This time, while still hearing “repentance and rest,” I heard even more clearly how the Lord had given me “the bread of adversity and the water of affliction.” Hearing this in relation to “repentance and rest is your salvation” was a moment of hope, comfort and peace for me. God is at work to heal and renew life. His purpose is gracious.

  • Contemplation — Gary asked us to reflect on how this word/phrase/sentence touched our lives in the present.  What do we hear or see in the text?  What is God saying to us?

I heard the promise of salvation and redemption through repentance and rest as I seek God’s voice in my life rather than fleeing into Egypt (e.g., workaholism) to escape my adversity and affliction. That was powerful for me. I am convinced that Gary did not chose that text isolation from God’s purpose for me that day.  How can that be?  I don’t know; it just seems so clear to me, however.

  • Sharing a Life Response — Gary asked us to share with the group how we will respond to this text in our lives today.

I shared that the group experience, led by Gary’s reading of this text, has confirmed the direction of my life in the last five months. It has confirmed my need for rest and that it is a path of redemption and renewal.  It reminded me, however, that this process must be one of listening to the divine voice rather than the voices of my heroism and desire for approval.


I hope this illustrates how “theological hermeneutics” is a dead end unless Scripture also comes alive through contemplative (spiritual) reading that encounters God and transforms the soul.  It is in this kind of reading of Scripture that we face God’s demands on our own lives and receive the power to obey. When the Word meets us through the word, we will face the choice to obey or disobey. This is the sometimes painful but often transformative process of being conformed to the image of Christ.

2 Responses to “Beyond (Before?) Theological Hermeneutics III”

  1.   Matthew Says:

    I love Gary influence in my life. He was the man who inspired a passion in the Restoration Movement. I had Restoration History numerous times before, but he made it come alive. I wish I was there for these classes, but I just got back from Vacation and did not want to be gone from the congregation again. I love the direction he is going in this style of reading the text. Also, thankyou for the form, it will help in my reading.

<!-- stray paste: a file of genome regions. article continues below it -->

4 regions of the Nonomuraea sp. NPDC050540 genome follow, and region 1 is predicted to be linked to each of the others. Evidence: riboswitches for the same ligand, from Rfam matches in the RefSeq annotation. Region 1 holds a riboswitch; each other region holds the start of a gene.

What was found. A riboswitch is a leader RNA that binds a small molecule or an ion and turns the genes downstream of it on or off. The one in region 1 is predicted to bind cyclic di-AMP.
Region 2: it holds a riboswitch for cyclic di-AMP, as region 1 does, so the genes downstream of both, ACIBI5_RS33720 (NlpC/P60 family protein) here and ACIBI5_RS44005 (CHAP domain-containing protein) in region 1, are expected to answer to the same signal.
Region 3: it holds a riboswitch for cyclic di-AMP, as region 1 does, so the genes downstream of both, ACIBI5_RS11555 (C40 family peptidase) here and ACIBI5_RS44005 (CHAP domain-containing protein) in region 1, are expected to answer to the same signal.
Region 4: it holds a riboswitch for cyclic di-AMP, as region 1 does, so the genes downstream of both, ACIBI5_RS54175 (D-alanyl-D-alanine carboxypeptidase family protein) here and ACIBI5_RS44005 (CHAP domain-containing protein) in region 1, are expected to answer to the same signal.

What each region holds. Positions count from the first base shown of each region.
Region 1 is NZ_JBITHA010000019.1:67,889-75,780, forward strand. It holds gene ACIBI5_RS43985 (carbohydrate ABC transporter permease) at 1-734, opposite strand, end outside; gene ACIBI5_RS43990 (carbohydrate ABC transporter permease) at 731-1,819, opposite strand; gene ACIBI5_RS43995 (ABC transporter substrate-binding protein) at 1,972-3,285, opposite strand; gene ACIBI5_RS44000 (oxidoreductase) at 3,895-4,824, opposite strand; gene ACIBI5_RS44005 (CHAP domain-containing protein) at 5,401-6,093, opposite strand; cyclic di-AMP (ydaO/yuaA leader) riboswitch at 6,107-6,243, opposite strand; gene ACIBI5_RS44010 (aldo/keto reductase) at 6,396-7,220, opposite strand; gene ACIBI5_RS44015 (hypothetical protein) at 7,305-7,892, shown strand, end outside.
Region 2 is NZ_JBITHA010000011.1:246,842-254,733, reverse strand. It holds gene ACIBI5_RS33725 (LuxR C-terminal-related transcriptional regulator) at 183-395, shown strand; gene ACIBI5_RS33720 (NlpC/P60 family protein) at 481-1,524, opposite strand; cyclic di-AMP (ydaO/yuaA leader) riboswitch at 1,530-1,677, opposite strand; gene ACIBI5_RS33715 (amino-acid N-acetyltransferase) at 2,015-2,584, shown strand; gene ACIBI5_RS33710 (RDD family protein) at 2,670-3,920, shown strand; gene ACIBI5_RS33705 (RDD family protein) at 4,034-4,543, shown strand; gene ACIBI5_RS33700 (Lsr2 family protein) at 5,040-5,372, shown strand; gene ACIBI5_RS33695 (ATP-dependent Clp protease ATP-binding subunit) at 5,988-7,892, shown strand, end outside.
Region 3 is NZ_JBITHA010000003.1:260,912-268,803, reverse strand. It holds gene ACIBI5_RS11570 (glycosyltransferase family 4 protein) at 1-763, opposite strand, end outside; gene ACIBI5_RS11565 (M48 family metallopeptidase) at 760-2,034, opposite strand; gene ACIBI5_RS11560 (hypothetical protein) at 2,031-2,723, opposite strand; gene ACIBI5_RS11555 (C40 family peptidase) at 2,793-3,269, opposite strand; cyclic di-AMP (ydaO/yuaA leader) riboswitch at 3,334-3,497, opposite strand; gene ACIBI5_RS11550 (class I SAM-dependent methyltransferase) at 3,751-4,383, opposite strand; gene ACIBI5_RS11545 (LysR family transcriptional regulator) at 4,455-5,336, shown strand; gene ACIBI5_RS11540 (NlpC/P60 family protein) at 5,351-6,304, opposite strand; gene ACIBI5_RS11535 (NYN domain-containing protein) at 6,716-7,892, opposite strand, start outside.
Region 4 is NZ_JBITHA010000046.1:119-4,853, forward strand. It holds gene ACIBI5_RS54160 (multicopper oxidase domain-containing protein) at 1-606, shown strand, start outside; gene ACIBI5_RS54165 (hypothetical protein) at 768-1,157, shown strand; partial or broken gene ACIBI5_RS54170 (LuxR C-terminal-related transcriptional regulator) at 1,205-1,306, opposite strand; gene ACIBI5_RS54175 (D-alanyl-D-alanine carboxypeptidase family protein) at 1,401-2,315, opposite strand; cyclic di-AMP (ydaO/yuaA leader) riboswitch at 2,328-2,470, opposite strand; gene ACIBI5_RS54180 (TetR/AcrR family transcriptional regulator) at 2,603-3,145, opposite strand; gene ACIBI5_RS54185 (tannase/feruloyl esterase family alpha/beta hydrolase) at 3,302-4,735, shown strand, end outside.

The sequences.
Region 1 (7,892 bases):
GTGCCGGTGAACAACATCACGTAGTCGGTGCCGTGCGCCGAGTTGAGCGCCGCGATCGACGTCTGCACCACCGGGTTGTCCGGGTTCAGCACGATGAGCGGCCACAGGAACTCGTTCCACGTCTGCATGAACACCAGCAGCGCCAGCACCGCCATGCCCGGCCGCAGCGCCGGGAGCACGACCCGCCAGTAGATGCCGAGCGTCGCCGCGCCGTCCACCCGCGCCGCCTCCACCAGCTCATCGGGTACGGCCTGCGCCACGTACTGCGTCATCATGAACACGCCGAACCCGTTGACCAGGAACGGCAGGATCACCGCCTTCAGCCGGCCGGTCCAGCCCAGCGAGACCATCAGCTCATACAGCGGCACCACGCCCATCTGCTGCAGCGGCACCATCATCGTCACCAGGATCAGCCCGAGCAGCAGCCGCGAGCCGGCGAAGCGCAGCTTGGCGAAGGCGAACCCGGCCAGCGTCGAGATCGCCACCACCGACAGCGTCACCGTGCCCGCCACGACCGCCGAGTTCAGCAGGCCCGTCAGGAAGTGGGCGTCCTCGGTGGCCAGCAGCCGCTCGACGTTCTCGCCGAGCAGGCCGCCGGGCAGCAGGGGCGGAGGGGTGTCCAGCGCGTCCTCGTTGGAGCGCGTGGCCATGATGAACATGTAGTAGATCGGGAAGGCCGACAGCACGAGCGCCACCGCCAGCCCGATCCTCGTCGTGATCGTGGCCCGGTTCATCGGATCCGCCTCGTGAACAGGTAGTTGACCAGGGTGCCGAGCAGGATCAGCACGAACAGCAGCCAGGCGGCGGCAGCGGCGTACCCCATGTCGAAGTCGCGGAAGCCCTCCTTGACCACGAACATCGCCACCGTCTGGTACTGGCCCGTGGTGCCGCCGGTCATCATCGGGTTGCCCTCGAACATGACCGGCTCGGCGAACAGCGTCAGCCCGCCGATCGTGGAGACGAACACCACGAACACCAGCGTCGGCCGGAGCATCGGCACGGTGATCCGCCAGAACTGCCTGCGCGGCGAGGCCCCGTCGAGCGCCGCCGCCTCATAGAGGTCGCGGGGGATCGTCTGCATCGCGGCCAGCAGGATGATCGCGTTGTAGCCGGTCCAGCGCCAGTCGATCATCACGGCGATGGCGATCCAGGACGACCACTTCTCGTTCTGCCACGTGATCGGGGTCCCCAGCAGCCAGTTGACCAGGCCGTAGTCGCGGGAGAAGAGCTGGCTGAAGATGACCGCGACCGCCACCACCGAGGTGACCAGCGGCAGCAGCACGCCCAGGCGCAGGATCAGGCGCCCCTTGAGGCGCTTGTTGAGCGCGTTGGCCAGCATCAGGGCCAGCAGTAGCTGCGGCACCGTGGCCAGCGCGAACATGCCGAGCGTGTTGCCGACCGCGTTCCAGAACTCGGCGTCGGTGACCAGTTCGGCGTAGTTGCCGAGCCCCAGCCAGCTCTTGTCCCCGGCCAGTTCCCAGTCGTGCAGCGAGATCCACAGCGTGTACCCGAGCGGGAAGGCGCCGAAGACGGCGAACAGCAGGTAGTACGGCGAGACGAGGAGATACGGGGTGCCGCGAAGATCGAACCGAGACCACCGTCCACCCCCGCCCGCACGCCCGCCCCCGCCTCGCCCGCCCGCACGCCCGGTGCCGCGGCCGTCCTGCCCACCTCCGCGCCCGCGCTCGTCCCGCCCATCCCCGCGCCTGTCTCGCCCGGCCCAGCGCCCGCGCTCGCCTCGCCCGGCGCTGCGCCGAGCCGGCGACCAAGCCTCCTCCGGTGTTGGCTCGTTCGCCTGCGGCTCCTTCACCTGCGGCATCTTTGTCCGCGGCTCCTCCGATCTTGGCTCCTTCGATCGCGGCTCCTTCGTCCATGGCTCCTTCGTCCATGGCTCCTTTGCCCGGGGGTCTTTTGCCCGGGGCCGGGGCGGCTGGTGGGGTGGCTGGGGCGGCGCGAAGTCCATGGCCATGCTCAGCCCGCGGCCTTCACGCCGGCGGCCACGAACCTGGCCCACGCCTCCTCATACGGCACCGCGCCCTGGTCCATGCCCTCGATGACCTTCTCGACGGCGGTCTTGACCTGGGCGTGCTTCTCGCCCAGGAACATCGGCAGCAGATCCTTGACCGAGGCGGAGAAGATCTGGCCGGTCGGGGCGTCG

2.   rich constant Says:

    john mark

    now that is a funny old word,
    un packing,sorting out, and throwing out the load that we all packup and pick-up between our two ears, as we travel in this life and pick-up the burdon of our Lord.

    the pain of the past fear of the future.

    and all we have to do is love him as he loved us through his SOn,our Lord.

    your a pretty smart guy john john mark,

    thats why i picked up that phase

    some things are just to simple for my complex mind , or to complex for my simple mind.

    it’s all relitive, isn’t it.

    may be that is why god made us a BODY of beleiver’s each haveing different abilities.

    most of us just cant learn that word transparent,(in the church)
    so the membership suffers from a lack of enlightenment, and have grown comfortable with the burdon they carry so being complacent
    we slip into a conspearisy of ignorance of self- deception.


    that is a funny old word isn’t it ?

    rich in calif

Leave a Reply